GRM 2010 GRM 2011

Abstract Details

Family Name:
Mulamparambil Hussain
First Name:
Title of Paper:
De-Persianization of Landscape and Theological Geography of Iran-GCC Spatial Disputes
Paper Proposal Text :
There is a wide tendency among the scholars to depict the whole issue of Iran-GCC land disputes in the framework of political or sectarian (Sunni-Shia) divide rooted in inflexible innately opposed identities. But the issue of the contested territories can be understood not just as a political or sectarian one. This paper rather seeks to discuss the issue in broader dimensions of theological geography. The term theological geography, in this context, gathers sense in each party’s attempt to achieve and maintain a spatial balance in favour of their respective ethnic identities or doctrinal (theological doctrine) claims. In order to achieve this balance, the Arab Gulf monarchies employ a manifold process called de-Persianization or Arabization of landscape using popular khaliji symbols and metaphors. The images as seemingly benign and apolitical as vegetations become a highly contested symbol in order to assert their 'rootedness' in the land. The process involves, most importantly, spatial re-imagining through introduction of Arab nomenclature and renaming of places in favour of Sunni-Arab spatial identity. Renaming Iranian Souk in Doha as Souq Waqif is the most illustrious example of this process.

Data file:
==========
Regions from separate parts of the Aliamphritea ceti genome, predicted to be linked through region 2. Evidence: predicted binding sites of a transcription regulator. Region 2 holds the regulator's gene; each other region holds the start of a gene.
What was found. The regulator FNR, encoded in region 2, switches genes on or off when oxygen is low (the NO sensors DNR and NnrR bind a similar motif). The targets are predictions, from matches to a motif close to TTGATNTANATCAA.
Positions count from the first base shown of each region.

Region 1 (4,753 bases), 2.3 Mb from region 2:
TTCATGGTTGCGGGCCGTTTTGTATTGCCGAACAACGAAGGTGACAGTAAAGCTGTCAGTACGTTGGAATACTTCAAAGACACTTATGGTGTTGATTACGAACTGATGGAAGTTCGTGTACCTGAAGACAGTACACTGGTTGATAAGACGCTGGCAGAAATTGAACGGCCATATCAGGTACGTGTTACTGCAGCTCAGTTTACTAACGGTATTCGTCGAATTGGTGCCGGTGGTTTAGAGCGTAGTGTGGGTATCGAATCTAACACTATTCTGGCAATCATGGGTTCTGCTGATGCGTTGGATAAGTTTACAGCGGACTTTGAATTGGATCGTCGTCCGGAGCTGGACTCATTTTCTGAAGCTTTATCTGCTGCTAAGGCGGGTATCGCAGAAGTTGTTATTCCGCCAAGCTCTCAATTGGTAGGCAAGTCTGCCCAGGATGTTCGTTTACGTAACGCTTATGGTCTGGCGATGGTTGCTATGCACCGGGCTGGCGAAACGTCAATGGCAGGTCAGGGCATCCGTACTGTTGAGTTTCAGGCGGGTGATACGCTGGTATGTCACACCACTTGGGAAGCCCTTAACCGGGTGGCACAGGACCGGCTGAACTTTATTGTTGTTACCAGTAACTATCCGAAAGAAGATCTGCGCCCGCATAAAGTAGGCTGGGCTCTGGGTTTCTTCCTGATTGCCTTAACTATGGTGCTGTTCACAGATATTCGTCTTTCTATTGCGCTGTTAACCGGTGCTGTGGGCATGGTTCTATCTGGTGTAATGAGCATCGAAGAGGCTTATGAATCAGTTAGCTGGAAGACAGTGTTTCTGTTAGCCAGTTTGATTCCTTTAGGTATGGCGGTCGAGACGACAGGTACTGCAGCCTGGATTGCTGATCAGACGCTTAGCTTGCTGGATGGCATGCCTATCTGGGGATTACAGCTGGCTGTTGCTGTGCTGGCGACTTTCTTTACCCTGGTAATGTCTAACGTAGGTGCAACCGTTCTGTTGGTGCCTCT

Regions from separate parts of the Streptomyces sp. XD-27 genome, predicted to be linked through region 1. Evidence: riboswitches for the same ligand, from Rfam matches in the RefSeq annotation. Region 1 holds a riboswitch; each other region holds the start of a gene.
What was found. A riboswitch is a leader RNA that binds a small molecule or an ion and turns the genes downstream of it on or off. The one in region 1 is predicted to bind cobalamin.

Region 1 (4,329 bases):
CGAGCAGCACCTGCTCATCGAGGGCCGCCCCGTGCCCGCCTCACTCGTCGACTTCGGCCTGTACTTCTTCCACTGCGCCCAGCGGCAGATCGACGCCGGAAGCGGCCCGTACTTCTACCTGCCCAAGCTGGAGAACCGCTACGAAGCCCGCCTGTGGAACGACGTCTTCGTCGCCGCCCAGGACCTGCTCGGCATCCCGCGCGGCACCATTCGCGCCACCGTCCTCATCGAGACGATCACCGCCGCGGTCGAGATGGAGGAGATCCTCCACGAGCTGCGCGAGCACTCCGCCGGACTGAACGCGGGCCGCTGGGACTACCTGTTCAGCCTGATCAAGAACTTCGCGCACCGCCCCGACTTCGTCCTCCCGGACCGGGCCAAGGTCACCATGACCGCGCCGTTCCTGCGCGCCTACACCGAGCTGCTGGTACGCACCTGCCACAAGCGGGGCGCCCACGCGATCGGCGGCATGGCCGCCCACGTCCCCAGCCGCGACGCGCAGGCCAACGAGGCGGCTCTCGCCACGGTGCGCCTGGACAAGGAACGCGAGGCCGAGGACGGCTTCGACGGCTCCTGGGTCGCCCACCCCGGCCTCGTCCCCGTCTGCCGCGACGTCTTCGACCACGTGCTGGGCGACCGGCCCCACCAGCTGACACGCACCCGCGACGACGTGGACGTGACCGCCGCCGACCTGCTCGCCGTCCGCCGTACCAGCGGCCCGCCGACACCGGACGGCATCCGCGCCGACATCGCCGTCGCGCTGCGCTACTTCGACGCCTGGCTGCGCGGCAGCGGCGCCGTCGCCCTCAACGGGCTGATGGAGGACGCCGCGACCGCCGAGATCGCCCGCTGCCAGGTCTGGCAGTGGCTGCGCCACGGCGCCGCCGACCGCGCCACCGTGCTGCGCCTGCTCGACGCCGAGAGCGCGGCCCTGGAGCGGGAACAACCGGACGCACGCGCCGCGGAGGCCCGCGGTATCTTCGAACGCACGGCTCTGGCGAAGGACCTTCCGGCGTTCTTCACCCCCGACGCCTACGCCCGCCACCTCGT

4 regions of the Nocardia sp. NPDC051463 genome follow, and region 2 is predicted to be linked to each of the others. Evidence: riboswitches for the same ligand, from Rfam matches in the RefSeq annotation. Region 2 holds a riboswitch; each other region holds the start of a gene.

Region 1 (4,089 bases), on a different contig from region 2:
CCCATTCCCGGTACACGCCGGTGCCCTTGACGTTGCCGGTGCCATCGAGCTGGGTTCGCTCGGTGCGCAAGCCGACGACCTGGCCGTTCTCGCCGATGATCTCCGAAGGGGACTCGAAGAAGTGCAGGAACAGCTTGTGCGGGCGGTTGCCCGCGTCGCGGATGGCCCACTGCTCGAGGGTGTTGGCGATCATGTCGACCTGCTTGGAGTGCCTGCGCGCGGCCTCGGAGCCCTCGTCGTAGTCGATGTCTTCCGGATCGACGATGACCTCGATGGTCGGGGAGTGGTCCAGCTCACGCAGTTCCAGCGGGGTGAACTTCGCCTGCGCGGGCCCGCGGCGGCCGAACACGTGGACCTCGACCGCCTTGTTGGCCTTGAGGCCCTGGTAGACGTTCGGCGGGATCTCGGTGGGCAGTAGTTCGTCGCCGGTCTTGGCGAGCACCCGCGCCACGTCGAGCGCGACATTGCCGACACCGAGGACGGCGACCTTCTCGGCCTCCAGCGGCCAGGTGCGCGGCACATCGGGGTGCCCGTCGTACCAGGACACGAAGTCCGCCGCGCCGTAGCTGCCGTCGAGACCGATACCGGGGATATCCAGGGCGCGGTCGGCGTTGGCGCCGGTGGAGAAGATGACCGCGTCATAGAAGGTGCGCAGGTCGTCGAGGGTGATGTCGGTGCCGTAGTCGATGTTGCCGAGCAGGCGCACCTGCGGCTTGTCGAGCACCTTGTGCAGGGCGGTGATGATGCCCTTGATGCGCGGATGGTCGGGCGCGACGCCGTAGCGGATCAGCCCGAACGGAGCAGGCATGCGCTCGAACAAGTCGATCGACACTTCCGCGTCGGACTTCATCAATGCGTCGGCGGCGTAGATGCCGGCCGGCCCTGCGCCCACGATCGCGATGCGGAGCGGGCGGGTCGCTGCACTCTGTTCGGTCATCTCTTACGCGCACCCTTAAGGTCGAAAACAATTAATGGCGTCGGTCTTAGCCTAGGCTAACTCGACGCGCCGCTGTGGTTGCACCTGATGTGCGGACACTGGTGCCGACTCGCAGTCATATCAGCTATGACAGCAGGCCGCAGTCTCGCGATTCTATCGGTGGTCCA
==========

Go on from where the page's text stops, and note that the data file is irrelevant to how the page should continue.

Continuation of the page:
As an institutionalized activity, de-Persianization began by the GCC States during the Iran-Iraq war period. But the beginning of this process in an informal way started little before, when through various ‘nationalistic’ discourses and practices, the Gulf monarchies began to legitimize their claims on their territories after the withdrawal of the British force. The practices in Bahrain involved introduction of Sunni names to places in Shia pockets. The process continued to flourish in Saudi Arabia through the gradual dismissal of Persian-Shia nomenclature for places in Shia dominated Qatif.
The issue actually starts with the very name of the Gulf: “Persian” or “Arab”. Every time the Arabs refer to the Gulf as Arabian, huge anti-Arab emotions are unleashed by Iranians. Another important issue to be discussed in the framework of theological geography is the long-standing sovereignty dispute between Iran and the UAE over the three Gulf islands of Greater and Lesser Tumb and Abu Musa. However, the scope of enquiry does not limit to disputed boundaries shared by Iran and GCC countries. It would rather go beyond that in order to address the issues of all contested physical spaces within the territories of the GCC countries. This paper also covers some ‘neutral’ spaces like Dubai where the border disputes seldom create any political or sectarian tensions between the mercantile community of Iranians and their host population thanks to strong economic and trade bonds.